L’art Religieux Trilogy, 50p Books!

Having decided for our performance to make dresses out of books within the library, it seemed now was the time to find what specific books we would use for the project. By chance, two members of the group happened to be looking at a ‘50p case’ where they were selling off unwanted library books. There were three books in particular that stood out straight away based purely on appearance, an image of one I will place below.


(Taken 8.3.13 by Kirsty Jakins)

We immediately splurged out the £1.50 for these aesthetically pleasing books and then sat down to do some research into their history, and find whether or not they could work for our piece. Upon opening them we realised they were written in French and over a hundred years old.  We discovered the books were about religious art in France in the 13th century, so not only did they contain history but due to their age and the amount of hands they would have passed through would as objects have an interesting historical background themselves.

One book I found was the first edition in the trilogy we had purchased. The book entitled L’art religieux was written by French art historian Émile Mâle. The fact he died in 1954 was one of the most interesting factors, as it meant he would  no longer know what had happened to his abandoned books. This also led to another train of thought; why were the library selling these books at such a cheap price. When looking on the binary it is clear at the time of printing, 1921, they were going for around fifty francs. When converting this into the English pound it works out at around £6.61, which at the time would have been a substantial amount of money. We decided to ask the library staff why they were selling off these books, and it turns out they simply had no use for them.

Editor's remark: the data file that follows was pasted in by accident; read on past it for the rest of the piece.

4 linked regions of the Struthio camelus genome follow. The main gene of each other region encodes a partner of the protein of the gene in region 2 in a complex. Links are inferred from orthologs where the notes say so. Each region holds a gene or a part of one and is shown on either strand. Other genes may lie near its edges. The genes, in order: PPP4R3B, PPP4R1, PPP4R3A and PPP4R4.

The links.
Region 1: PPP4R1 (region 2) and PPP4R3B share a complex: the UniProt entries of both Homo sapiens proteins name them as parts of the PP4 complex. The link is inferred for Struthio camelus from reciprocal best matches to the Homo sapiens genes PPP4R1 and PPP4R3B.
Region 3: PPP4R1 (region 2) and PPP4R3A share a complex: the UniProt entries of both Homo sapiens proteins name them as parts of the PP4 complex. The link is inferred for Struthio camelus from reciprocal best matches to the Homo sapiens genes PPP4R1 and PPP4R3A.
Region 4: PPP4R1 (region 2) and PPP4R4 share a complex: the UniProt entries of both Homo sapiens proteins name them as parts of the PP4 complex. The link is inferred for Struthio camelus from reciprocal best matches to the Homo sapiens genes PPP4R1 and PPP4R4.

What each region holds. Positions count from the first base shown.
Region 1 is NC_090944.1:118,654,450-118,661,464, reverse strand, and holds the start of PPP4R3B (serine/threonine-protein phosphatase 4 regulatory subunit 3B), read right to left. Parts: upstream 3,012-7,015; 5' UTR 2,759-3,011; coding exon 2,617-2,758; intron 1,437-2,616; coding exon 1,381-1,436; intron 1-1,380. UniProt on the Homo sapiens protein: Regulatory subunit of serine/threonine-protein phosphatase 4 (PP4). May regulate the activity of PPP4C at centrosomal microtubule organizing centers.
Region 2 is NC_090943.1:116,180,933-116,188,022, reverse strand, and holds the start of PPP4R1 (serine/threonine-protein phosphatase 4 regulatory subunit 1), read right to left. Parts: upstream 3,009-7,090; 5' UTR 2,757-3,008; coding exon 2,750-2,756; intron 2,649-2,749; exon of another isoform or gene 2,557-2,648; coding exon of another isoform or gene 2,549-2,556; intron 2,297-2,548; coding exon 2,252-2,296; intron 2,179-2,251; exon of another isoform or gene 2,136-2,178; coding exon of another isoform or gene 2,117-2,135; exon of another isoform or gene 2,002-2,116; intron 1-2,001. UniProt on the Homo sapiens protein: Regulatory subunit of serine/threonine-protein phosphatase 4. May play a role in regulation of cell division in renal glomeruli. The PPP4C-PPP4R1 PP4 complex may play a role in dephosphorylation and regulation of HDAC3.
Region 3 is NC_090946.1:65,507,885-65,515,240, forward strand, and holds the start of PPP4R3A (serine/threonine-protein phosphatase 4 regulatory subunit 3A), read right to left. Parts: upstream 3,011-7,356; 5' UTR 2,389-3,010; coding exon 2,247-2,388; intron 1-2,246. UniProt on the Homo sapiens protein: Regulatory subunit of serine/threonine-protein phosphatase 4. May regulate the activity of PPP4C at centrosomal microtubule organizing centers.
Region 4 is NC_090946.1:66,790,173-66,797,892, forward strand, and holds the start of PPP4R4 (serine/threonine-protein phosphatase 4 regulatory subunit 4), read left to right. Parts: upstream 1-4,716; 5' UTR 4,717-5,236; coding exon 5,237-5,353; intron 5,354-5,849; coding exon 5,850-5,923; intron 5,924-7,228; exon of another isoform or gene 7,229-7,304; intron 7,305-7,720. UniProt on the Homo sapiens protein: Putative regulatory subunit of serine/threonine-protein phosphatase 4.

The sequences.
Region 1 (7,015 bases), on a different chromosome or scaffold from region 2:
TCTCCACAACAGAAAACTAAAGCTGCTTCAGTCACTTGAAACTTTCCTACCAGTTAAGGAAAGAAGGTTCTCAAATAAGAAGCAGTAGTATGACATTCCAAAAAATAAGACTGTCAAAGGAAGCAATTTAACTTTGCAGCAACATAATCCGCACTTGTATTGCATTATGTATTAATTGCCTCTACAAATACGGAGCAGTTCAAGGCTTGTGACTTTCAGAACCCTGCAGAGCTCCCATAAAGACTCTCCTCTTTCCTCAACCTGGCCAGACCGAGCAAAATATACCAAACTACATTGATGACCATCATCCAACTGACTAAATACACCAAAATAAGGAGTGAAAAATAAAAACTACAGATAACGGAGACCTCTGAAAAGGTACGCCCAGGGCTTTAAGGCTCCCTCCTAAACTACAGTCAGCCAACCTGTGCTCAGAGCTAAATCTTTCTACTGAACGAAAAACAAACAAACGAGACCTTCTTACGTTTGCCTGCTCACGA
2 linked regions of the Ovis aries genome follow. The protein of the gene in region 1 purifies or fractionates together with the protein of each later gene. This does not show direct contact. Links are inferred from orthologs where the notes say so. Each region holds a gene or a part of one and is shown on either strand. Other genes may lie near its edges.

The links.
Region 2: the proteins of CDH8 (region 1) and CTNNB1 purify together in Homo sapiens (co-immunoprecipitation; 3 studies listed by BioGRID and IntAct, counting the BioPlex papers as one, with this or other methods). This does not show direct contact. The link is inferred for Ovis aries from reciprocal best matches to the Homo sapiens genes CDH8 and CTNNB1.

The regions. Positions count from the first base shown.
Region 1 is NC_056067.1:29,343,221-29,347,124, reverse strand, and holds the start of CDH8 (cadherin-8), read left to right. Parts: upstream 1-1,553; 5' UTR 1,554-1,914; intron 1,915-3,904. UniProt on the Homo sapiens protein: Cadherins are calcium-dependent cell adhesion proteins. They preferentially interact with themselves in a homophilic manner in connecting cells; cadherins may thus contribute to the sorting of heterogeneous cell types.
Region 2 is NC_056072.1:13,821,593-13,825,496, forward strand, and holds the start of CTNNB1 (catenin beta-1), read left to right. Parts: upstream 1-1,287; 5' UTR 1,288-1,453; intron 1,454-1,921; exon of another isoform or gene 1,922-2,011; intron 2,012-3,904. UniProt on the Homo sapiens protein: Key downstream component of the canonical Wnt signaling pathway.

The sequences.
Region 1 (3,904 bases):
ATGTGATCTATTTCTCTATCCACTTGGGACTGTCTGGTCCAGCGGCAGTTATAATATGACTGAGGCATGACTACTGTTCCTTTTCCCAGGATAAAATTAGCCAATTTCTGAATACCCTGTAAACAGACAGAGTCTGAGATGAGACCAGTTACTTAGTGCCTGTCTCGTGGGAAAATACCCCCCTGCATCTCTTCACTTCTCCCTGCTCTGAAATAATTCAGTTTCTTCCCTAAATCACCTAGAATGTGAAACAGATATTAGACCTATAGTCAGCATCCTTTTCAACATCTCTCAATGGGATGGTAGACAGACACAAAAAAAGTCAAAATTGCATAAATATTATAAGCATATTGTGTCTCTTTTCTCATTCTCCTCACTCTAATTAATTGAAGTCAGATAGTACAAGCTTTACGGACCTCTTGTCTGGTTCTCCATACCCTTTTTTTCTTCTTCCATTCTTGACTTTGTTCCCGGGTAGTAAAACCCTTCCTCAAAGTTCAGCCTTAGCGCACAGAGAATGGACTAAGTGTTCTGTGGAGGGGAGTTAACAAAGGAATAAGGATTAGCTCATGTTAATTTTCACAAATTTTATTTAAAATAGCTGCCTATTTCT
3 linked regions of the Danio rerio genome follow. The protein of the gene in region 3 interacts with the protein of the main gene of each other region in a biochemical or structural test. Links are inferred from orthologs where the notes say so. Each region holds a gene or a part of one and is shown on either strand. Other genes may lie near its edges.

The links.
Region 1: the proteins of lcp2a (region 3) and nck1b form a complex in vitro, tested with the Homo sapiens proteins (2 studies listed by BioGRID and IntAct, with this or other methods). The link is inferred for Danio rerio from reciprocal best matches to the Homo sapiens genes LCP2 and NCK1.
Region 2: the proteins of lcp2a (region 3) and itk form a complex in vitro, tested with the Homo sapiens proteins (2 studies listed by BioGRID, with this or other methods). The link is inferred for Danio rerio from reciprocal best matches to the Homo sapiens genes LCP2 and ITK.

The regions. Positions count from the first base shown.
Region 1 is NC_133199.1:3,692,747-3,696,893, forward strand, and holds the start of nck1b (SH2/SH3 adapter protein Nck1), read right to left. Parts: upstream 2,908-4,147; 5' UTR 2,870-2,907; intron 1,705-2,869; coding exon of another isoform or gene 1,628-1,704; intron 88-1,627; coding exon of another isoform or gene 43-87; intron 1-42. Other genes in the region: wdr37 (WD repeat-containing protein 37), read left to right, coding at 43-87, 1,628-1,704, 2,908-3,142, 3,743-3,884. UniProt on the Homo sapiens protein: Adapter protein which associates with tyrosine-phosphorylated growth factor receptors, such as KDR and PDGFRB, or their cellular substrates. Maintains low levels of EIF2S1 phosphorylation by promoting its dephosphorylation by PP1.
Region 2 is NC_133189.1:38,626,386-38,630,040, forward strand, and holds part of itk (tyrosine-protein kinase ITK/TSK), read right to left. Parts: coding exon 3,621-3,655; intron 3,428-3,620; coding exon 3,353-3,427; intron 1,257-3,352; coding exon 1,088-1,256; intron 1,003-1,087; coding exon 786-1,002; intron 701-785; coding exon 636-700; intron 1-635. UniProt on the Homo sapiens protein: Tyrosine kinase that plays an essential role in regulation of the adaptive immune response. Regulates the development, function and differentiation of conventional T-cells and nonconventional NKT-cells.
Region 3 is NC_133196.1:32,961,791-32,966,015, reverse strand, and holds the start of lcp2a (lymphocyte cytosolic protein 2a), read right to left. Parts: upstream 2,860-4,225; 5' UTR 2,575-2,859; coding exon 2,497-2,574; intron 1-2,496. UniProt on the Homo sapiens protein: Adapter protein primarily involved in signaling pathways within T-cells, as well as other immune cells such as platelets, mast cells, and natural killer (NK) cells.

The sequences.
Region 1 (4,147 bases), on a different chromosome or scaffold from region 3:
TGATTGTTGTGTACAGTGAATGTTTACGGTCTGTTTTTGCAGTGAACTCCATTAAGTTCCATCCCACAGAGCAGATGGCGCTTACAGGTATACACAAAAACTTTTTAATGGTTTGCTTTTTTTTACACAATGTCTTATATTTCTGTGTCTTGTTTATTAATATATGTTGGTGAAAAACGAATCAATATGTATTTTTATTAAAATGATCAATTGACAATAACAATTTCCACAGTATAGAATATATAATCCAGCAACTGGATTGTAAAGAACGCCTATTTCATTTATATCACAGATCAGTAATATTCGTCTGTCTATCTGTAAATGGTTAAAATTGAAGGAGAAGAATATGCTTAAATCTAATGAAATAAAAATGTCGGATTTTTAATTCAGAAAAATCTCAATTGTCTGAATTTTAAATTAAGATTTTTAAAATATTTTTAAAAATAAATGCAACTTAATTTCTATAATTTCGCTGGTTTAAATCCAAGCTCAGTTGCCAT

‘Place becomes an important element within the artistic encounter and there is recognition that a space is not empty but full of meaning. What becomes important is not just the geographical place in which the work is sited but also the social practises.’1

It just goes to show that the books within the library are not permanent objects, they come and go through different hands and ultimately are dispersed of. The books in some ways are defined by the people who take and read them, rather than the site itself. Site, as shown by Govan is more about being defined by the people rather than the place itself much like the books of the library.


(Quinta-feira (n.d) A photograph of author Émile Mâle.)

  1. Govan, E. Nicholson, H. (2007) Making a Performance Coxon:Routledge.p 121 []
Posted: March 13th, 2013
Categories: Les dames des livres, Library
Tags: , ,
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